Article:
There is a silver lining for workers: Overall wage growth is likely to remain strong next year, especially for new hires, and workers in blue-collar and manual services jobs. At the same time, inflation shows no signs of slowing down, which should increase demand from existing workers for cost-of-living pay hikes. Inflation and the higher wages that will be paid to attract new hires are likely to spur employers to raise current employees’ pay much faster than in the past decade.
A wage-price spiral, where higher prices and rising wages feed each other, leading to faster increases in both, may occur — and at levels unprecedented in the US in recent decades. That may spur the Federal Reserve to raise interest rates significantly more than the markets are currently expecting in 2022. This would slow GDP growth to below economists’ current expectations.
Employers are also reacting to the severe recruiting difficulties by lowering education requirements for job openings: Recent new hires have tended to have less education than their predecessors, according to my own analysis of the Census Bureau’s Current Population Survey data. During the pandemic, fewer young people wanted, or were able, to attain post- high school degrees, including training at trade schools, partly because some of these organizations were shut down. As workers are entering the labor market with less education, employers must provide more training on their own.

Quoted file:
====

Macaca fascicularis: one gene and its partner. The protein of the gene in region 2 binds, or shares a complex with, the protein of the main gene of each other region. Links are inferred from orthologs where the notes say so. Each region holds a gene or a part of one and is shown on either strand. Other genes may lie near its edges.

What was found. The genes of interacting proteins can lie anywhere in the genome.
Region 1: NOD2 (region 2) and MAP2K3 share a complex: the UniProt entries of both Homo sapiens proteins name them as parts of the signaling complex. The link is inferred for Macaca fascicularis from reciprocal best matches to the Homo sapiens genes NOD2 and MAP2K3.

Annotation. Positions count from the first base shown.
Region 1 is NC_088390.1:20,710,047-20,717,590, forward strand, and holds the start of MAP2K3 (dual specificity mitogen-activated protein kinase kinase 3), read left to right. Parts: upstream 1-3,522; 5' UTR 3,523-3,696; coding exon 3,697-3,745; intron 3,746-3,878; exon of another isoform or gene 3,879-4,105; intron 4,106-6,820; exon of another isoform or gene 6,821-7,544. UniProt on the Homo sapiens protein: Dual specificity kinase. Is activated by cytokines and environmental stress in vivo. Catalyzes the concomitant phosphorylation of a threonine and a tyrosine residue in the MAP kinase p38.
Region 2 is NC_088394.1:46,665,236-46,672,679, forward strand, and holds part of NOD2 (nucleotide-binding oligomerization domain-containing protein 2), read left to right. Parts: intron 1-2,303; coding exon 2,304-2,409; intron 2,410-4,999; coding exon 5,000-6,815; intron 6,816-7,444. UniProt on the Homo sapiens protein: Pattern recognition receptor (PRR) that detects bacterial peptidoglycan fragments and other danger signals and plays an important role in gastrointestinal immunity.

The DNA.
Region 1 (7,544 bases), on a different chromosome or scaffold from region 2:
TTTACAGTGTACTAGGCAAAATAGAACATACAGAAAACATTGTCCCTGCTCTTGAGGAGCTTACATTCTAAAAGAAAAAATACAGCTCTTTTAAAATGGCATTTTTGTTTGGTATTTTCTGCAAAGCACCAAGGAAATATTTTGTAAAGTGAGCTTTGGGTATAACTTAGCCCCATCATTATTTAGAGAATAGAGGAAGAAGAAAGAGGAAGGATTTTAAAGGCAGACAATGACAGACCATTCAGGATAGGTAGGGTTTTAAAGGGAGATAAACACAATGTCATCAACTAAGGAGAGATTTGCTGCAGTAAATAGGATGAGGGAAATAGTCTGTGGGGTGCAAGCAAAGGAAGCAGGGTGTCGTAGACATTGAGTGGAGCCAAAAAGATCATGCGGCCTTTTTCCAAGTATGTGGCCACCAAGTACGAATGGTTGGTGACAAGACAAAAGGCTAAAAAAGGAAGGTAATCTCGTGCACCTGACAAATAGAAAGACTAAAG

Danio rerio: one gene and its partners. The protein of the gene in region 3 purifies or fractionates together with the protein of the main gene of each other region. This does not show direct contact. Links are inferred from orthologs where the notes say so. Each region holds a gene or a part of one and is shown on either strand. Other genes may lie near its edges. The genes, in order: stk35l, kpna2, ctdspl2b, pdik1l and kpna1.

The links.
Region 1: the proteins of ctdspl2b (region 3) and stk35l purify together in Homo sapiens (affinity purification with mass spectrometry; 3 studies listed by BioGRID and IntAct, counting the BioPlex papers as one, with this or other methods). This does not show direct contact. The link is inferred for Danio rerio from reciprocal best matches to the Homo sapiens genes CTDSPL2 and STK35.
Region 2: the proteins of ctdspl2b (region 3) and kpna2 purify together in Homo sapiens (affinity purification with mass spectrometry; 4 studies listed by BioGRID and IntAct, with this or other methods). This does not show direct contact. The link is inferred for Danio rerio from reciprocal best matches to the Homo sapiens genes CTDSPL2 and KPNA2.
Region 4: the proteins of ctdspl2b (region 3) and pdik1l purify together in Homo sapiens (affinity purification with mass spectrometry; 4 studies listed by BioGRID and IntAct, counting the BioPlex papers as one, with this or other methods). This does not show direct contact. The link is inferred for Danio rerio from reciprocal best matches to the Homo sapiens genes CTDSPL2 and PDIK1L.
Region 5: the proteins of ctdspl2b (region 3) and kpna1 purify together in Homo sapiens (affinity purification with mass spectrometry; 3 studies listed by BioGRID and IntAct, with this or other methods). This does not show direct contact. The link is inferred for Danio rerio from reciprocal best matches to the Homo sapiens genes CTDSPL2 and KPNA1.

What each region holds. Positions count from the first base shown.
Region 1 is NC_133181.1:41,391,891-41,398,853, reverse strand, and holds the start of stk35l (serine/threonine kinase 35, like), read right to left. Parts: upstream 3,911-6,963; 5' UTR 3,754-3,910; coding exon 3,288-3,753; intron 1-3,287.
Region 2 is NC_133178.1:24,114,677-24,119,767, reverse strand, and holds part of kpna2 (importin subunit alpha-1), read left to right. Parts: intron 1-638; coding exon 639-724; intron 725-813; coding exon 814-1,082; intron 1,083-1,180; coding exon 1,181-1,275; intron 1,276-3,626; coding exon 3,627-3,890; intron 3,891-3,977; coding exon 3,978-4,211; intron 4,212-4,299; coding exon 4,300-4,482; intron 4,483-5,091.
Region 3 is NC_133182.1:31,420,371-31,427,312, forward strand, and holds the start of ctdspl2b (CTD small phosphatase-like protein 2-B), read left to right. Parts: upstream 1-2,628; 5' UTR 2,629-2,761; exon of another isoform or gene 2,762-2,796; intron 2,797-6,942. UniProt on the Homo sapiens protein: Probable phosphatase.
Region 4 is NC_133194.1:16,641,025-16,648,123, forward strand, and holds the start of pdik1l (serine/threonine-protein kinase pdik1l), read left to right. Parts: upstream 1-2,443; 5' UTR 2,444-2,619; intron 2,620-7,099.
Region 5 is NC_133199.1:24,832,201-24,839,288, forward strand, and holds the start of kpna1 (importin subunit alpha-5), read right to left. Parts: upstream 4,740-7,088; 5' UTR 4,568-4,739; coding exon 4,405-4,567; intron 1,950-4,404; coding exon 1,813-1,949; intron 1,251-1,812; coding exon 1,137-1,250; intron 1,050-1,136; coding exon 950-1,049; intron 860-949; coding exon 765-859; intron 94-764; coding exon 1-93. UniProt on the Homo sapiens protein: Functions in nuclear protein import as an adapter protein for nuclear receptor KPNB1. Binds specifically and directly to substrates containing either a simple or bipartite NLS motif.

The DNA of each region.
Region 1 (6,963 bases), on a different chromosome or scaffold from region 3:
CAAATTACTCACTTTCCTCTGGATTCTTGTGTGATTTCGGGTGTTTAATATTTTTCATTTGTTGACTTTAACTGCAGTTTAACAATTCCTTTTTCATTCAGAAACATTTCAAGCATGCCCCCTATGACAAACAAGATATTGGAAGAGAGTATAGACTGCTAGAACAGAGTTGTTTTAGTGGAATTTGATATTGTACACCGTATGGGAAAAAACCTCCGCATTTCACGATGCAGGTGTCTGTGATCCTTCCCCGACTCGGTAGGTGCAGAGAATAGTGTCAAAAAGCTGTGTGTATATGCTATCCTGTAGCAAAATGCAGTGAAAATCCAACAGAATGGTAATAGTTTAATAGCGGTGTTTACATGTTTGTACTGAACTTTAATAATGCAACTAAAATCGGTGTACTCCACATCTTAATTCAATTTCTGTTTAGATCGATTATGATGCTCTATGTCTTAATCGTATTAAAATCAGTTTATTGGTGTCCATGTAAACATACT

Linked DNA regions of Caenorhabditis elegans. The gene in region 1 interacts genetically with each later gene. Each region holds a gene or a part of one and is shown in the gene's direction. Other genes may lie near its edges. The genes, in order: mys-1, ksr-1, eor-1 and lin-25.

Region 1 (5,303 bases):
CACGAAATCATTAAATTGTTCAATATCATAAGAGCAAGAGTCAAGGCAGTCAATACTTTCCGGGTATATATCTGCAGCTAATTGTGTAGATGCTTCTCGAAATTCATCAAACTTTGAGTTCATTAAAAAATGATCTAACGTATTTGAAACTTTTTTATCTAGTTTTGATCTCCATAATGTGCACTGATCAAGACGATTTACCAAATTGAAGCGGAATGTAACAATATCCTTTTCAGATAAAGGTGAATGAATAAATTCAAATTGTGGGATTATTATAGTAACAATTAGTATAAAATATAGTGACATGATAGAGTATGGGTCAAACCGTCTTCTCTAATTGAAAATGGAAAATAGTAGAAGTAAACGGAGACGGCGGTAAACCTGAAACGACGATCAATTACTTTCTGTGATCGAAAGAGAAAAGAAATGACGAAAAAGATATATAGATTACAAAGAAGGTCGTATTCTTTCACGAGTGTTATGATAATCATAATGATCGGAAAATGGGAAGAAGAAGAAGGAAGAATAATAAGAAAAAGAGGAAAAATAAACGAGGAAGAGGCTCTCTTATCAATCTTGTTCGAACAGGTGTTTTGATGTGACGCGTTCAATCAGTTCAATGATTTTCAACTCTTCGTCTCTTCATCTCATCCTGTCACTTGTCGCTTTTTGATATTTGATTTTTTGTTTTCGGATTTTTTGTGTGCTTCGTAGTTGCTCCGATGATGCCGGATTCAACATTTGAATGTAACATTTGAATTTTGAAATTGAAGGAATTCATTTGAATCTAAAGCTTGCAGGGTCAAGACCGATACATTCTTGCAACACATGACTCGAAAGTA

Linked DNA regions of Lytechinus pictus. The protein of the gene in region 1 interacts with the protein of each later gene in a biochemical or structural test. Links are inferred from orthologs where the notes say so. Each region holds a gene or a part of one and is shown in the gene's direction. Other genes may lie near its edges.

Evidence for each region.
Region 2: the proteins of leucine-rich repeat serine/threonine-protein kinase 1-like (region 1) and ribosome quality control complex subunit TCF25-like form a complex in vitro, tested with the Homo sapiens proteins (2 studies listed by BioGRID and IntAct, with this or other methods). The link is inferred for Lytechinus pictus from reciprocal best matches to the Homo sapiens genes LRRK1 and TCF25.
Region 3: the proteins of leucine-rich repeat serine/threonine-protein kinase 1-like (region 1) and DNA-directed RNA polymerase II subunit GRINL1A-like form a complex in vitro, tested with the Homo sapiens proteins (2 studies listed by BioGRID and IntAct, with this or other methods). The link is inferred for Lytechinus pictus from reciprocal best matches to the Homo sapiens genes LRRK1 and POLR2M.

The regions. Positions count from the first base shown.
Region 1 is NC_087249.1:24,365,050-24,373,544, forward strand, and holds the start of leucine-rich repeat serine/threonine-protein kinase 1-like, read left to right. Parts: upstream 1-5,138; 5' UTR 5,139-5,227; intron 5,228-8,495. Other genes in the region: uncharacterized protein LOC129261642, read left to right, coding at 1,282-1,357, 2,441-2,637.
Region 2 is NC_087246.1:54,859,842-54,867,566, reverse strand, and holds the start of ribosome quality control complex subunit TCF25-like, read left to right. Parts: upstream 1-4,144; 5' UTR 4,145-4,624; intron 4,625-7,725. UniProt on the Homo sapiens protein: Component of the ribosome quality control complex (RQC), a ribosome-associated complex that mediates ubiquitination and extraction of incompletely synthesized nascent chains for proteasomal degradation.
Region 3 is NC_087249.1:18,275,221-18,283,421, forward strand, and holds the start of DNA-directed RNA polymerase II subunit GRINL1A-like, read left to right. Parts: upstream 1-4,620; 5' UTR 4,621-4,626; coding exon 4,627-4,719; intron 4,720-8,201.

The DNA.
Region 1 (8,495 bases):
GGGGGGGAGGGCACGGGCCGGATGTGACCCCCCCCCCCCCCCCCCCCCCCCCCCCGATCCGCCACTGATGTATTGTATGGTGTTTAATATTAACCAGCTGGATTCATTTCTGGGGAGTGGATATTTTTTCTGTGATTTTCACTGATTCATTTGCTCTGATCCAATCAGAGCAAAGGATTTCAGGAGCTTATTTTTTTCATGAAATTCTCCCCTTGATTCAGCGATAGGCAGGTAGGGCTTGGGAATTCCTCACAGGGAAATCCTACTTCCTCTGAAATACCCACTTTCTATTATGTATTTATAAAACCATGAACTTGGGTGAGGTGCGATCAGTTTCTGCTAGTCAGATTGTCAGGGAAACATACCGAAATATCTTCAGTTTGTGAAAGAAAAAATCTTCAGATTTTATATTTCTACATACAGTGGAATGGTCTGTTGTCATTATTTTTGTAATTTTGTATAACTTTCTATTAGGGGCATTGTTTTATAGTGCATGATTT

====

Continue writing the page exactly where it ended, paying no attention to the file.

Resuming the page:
Remote work’s impact may be bigger than expected
Omicron’s emergence has contributed to a growing realization that the virus will maintain a significant presence in our lives for longer than expected. The new variant may delay the return to the office and push some companies to allow more remote work than previously planned, and in some cases permanently.
That could lead to a larger-than-expected geographic labor market adjustment: Many Americans will relocate during 2022, thanks to the shift to remote work, leaving expensive housing markets in large cities for cheaper living elsewhere. On top of that, these large city centers will continue to suffer as fewer daily commuters spend money at the cafes, restaurants and shops near their offices. That will result in stagnating or even declining hiring in some city centers while hiring in other residential areas should increase.
The growing willingness to allow remote work will also lead many companies to adjust their own geographical footprints. Some, especially in expensive locations, may open or expand operations in cheaper areas. In fact, we’ve already seen this trend taking place: West Coast tech companies are significantly shifting hiring to other regions, increasing the competition for talent in these areas.
Of course, all these scenarios assume Omicron’s impact will be moderate. If the variant proves hardier than we anticipate, these effects would be more drastic and devastating. Hopefully that more severe scenario does not become a reality.